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Plack::Util - Utility subroutines for Plack server and framework developers


  my $true  = Plack::Util::TRUE;
  my $false = Plack::Util::FALSE;

Utility constants to include when you specify boolean variables in $env hash (e.g. psgi.multithread).

  my $class = Plack::Util::load_class($class [, $prefix ]);

Constructs a class name and require the class. Throws an exception if the .pm file for the class is not found, just with the built-in require.

If $prefix is set, the class name is prepended to the $class unless $class begins with + sign, which means the class name is already fully qualified.

  my $class = Plack::Util::load_class("Foo");                   # Foo
  my $class = Plack::Util::load_class("Baz", "Foo::Bar");       # Foo::Bar::Baz
  my $class = Plack::Util::load_class("+XYZ::ZZZ", "Foo::Bar"); # XYZ::ZZZ

Note that this function doesn't validate (or "sanitize") the passed string, hence if you pass a user input to this function (which is an insecure thing to do in the first place) it might lead to unexpected behavior of loading files outside your @INC path. If you want a generic module loading function, you should check out CPAN modules such as Module::Runtime.

  if ( Plack::Util::is_real_fh($fh) ) { }

returns true if a given $fh is a real file handle that has a file descriptor. It returns false if $fh is PerlIO handle that is not really related to the underlying file etc.

  my $cl = Plack::Util::content_length($body);

Returns the length of content from body if it can be calculated. If $body is an array ref it's a sum of length of each chunk, if $body is a real filehandle it's a remaining size of the filehandle, otherwise returns undef.

  Plack::Util::set_io_path($fh, "/path/to/foobar.txt");

Sets the (absolute) file path to $fh filehandle object, so you can call $fh->path on it. As a side effect $fh is blessed to an internal package but it can still be treated as a normal file handle.

This module doesn't normalize or absolutize the given path, and is intended to be used from Server or Middleware implementations. See also IO::File::WithPath.

  Plack::Util::foreach($body, $cb);

Iterate through $body which is an array reference or IO::Handle-like object and pass each line (which is NOT really guaranteed to be a line) to the callback function.

It internally sets the buffer length $/ to 65536 in case it reads the binary file, unless otherwise set in the caller's code.

  my $app = Plack::Util::load_psgi $psgi_file_or_class;

Load app.psgi file or a class name (like MyApp::PSGI) and require the file to get PSGI application handler. If the file can't be loaded (e.g. file doesn't exist or has a perl syntax error), it will throw an exception.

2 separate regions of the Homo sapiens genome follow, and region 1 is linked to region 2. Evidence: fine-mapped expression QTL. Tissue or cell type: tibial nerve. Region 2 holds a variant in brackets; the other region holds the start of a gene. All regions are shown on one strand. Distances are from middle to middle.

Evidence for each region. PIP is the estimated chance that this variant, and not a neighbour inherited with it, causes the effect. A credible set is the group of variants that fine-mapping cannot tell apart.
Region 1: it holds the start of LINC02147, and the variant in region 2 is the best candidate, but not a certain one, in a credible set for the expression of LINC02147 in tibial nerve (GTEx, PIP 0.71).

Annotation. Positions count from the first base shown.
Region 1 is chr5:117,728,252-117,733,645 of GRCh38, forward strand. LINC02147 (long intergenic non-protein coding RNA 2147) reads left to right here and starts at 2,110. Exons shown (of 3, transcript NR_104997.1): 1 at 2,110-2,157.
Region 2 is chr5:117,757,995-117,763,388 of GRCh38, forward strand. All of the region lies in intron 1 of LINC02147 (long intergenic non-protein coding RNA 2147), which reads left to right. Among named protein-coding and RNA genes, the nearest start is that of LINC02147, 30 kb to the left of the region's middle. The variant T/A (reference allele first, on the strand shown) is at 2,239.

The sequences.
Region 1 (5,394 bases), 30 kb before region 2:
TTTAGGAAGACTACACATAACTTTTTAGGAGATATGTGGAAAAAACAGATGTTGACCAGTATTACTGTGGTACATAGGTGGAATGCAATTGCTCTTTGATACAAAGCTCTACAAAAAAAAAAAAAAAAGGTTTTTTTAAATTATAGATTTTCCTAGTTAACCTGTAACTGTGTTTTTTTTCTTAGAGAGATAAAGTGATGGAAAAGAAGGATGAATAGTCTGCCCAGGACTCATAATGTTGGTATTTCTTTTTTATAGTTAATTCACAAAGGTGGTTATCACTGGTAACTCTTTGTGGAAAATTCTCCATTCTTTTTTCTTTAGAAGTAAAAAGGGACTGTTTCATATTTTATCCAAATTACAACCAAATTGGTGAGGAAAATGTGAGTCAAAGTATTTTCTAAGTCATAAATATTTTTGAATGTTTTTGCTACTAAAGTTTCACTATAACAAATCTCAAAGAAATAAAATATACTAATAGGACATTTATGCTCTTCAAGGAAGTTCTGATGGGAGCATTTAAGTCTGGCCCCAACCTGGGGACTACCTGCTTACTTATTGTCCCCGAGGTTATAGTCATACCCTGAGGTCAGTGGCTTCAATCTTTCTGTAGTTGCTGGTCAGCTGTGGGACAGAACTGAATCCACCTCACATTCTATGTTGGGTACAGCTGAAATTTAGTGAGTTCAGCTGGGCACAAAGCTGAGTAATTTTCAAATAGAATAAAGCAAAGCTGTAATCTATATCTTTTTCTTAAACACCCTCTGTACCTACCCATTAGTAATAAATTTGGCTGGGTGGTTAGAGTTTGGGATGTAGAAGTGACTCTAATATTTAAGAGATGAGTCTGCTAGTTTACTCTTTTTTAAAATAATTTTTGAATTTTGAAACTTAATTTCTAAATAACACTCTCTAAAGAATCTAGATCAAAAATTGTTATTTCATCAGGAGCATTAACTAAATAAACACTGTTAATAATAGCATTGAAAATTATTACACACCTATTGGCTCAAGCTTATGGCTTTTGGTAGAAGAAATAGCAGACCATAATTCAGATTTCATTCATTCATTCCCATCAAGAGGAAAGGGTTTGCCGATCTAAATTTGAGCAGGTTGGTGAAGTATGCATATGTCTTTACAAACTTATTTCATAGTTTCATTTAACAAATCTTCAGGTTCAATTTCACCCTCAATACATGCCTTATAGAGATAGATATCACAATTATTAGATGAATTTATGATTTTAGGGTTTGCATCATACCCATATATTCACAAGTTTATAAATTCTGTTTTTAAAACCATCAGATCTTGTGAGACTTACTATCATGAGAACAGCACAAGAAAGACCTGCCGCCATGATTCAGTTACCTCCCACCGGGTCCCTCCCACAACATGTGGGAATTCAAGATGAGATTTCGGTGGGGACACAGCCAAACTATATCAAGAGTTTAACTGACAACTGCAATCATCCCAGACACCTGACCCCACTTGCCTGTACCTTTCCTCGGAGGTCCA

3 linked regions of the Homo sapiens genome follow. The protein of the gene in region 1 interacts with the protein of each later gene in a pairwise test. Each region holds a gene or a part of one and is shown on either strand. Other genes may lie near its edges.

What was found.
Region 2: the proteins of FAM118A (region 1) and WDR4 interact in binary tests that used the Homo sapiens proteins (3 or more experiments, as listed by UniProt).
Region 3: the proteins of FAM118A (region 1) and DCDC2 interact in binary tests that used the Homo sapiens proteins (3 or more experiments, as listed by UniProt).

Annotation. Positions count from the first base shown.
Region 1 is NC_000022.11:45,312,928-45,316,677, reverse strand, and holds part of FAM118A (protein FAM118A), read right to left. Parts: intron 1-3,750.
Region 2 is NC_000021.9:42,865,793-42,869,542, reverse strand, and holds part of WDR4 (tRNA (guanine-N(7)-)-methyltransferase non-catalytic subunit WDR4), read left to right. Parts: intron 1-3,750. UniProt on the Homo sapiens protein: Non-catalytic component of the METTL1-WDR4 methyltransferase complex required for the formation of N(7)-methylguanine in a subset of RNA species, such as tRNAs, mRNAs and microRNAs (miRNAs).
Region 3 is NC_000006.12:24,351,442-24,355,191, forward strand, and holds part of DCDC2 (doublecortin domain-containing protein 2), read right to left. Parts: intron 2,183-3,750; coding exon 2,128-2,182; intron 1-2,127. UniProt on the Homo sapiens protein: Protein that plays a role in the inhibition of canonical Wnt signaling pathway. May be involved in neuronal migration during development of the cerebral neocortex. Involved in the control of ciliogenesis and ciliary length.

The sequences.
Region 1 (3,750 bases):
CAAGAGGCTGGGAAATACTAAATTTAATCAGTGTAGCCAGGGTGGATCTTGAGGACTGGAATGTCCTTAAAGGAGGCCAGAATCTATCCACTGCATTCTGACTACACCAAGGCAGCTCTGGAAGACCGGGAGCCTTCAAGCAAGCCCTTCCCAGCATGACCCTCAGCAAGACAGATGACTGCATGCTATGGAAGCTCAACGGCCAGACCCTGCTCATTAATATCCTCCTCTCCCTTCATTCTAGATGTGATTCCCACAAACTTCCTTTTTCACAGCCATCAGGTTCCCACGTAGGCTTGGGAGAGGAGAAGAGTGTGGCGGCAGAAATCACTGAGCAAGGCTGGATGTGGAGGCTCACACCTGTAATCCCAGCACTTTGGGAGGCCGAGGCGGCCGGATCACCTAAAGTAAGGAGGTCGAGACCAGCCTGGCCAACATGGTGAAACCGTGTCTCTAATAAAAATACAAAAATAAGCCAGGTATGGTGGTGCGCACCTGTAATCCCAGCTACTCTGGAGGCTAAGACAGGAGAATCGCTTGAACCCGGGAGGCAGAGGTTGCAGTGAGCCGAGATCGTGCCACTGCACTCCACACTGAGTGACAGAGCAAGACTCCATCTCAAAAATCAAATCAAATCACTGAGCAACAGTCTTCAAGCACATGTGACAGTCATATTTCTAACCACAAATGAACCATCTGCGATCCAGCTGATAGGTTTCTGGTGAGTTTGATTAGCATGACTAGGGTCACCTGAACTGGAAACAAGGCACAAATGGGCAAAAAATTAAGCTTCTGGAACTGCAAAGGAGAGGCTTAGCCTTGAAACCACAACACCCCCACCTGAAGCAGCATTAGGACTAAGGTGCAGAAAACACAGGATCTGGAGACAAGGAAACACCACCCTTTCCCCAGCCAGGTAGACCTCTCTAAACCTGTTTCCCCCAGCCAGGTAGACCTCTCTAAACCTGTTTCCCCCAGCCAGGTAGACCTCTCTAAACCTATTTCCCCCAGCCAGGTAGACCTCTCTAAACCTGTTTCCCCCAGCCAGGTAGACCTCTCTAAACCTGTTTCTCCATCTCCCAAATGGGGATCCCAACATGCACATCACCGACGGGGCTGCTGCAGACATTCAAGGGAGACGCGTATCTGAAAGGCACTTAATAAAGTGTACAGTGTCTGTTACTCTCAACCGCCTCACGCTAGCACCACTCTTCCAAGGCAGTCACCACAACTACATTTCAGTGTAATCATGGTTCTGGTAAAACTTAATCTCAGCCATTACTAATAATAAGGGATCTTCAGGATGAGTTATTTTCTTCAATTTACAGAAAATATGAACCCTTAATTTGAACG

Since version 1.0006, this function would not load PSGI files from include paths (@INC) unless it looks like a class name that only consists of [A-Za-z0-9_:]. For example:

  Plack::Util::load_psgi("app.psgi");          # ./app.psgi
  Plack::Util::load_psgi("/path/to/app.psgi"); # /path/to/app.psgi
  Plack::Util::load_psgi("MyApp::PSGI");       # MyApp/ from @INC

Security: If you give this function a class name or module name that is loadable from your system, it will load the module. This could lead to a security hole:

  my $psgi = ...; # user-input: consider "Moose"
  $app = Plack::Util::load_psgi($psgi); # this would lead to 'require ""'!

Generally speaking, passing an external input to this function is considered very insecure. If you really want to do that, validate that a given file name contains dots (like foo.psgi) and also turn it into a full path in your caller's code.

  my $res = Plack::Util::run_app $app, $env;

Runs the $app by wrapping errors with eval and if an error is found, logs it to $env->{'psgi.errors'} and returns the template 500 Error response.

header_get, header_exists, header_set, header_push, header_remove
  my $hdrs = [ 'Content-Type' => 'text/plain' ];

  my $v = Plack::Util::header_get($hdrs, $key); # First found only
  my @v = Plack::Util::header_get($hdrs, $key);
  my $bool = Plack::Util::header_exists($hdrs, $key);
  Plack::Util::header_set($hdrs, $key, $val);   # overwrites existent header
  Plack::Util::header_push($hdrs, $key, $val);
  Plack::Util::header_remove($hdrs, $key);

Utility functions to manipulate PSGI response headers array reference. The methods that read existent header value handles header name as case insensitive.

  my $hdrs = [ 'Content-Type' => 'text/plain' ];
  my $v = Plack::Util::header_get($hdrs, 'content-type'); # 'text/plain'
  my $headers = [ 'Content-Type' => 'text/plain' ];

  my $h = Plack::Util::headers($headers);
  if ($h->exists($key)) { ... }
  $h->set($key => $val);
  $h->push($key => $val);
  $h->headers; # same reference as $headers

Given a header array reference, returns a convenient object that has an instance methods to access header_* functions with an OO interface. The object holds a reference to the original given $headers argument and updates the reference accordingly when called write methods like set, push or remove. It also has headers method that would return the same reference.

  if (status_with_no_entity_body($res->[0])) { }

Returns true if the given status code doesn't have any Entity body in HTTP response, i.e. it's 100, 101, 204 or 304.

  my $o = Plack::Util::inline_object(
      write => sub { $h->push_write(@_) },
      close => sub { $h->push_shutdown },

Creates an instant object that can react to methods passed in the constructor. Handy to create when you need to create an IO stream object for input or errors.

  my $encoded_string = Plack::Util::encode_html( $string );

Entity encodes <, >, &, " and ' in the input string and returns it.


See "RESPONSE CALLBACK" in Plack::Middleware for details.